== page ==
Humanitarian Coordinator for Libya arrives in Tripoli
(Tripoli/Cairo, 2 September 2011): The Humanitarian Coordinator for Libya, Panos Moumtzis, arrived in Tripoli yesterday with an inter-agency United Nations humanitarian mission to re-establish the UN’s presence in the Libyan capital.
“The humanitarian situation remains fragile. It is critical to ensure an immediate and effective UN presence on the ground to help identify and assist vulnerable people who have been particularly affected by the conflict and the disruption of services,” Mr. Moumtzis said. “We are here with a strong team of professionals, who will work closely in support of local partners to speedily assist them.” He stressed his particular concern about humanitarian needs in places where fighting has occurred.
The mission will assess and assist the response to the water shortages in Tripoli and surrounding areas, look into the protection of civilians and assess the food situation. Participants in the team include the UN Children’s Fund (UNICEF), the World Food Programme (WFP), the UN Refugee Agency (UNHCR) and the Office for the Coordination of Humanitarian Affairs (OCHA).
Given the evolving situation in Libya, there are still concerns about pockets of vulnerable people who lack safe water. UNICEF, in coordination with the National Transitional Council (NTC), continues to procure and distribute bottled drinking water to residents currently deprived of water. These efforts aim to reach 500,000 people for a period of two weeks.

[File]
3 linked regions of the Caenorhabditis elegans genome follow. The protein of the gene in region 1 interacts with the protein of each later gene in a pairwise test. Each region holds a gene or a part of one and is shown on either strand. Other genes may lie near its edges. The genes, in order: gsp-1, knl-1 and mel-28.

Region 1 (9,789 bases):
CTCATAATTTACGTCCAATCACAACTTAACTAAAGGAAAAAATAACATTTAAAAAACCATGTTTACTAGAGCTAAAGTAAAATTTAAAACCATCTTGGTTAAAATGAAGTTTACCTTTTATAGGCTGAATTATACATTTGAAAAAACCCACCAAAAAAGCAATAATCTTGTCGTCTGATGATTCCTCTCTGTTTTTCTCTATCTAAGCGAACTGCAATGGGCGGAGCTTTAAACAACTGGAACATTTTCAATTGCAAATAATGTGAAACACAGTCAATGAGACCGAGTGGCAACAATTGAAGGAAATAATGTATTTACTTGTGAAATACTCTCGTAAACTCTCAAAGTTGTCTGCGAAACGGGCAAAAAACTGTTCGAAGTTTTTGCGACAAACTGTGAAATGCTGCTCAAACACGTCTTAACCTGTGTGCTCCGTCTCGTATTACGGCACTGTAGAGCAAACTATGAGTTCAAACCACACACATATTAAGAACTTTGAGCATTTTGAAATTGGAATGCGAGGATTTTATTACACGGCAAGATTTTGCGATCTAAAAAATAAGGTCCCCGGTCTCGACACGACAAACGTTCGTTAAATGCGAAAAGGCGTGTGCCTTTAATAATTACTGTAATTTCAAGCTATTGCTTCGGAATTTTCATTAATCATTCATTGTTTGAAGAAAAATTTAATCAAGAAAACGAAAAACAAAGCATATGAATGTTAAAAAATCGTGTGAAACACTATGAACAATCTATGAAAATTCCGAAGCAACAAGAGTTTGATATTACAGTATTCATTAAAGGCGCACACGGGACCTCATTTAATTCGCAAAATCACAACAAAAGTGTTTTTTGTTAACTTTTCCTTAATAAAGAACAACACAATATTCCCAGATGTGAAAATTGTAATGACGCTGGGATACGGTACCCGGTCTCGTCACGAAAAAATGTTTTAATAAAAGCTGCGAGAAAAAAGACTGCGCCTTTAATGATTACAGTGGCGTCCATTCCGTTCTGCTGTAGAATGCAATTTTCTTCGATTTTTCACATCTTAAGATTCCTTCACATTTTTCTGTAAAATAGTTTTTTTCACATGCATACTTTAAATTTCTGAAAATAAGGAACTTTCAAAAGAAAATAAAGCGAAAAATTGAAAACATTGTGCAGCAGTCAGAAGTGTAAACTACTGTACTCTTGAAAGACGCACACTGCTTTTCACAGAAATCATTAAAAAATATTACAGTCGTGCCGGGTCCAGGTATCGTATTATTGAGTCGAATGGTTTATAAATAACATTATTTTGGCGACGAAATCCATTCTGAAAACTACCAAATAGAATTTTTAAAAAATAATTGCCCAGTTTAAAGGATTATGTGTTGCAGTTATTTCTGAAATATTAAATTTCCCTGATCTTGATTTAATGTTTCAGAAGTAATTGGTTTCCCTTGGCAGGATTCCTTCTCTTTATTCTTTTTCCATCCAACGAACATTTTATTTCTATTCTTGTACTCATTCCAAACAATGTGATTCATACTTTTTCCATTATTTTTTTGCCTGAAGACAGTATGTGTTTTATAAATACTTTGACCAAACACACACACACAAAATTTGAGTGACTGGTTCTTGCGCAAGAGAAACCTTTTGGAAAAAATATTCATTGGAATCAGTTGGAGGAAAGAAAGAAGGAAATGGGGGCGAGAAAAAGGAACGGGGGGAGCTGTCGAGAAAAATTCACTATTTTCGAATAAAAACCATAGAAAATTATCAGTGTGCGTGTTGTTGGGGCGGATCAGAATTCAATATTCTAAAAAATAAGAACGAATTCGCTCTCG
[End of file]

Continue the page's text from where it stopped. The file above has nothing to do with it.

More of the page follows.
There is currently no municipal tap water in Tripoli due to lack of fuel and malfunctioning of the pumping system 1,000 kilometres south of the city. The area is inaccessible due to insecurity. UNICEF continues to provide technical support to the NTC in their efforts to re-establish running water for domestic usage.
Regarding protection, the International Organization for Migration (IOM) has voiced concern over the fate of Sub-Saharan and other vulnerable migrants who want to leave the country but cannot get out. An IOM chartered boat left Tripoli late Wednesday with migrants on board, but despite efforts to organize their safe evacuation, IOM has not been able to reach many of them.
Meanwhile, WFP has dispatched around 600 metric tons of food to Tripoli for distribution by the Libyan Red Crescent to provide assistance to more than 35,500 conflict-affected and displaced people for one month. At the request of the NTC, WFP is also procuring 250,000 metric tons of gasoline that would cover immediate life-saving humanitarian needs for one month.
The World Health Organization (WHO) said it will ensure the provision of essential medicines, vaccines and medical supplies for the whole of the country after the UN Sanctions Committee in mid-August released €100 million (US$142 million) from the Central Bank of Libya. A list of priority items has been developed by WHO in collaboration with national Libyan authorities.
To learn more about OCHA's activities, please visit http://unocha.org/.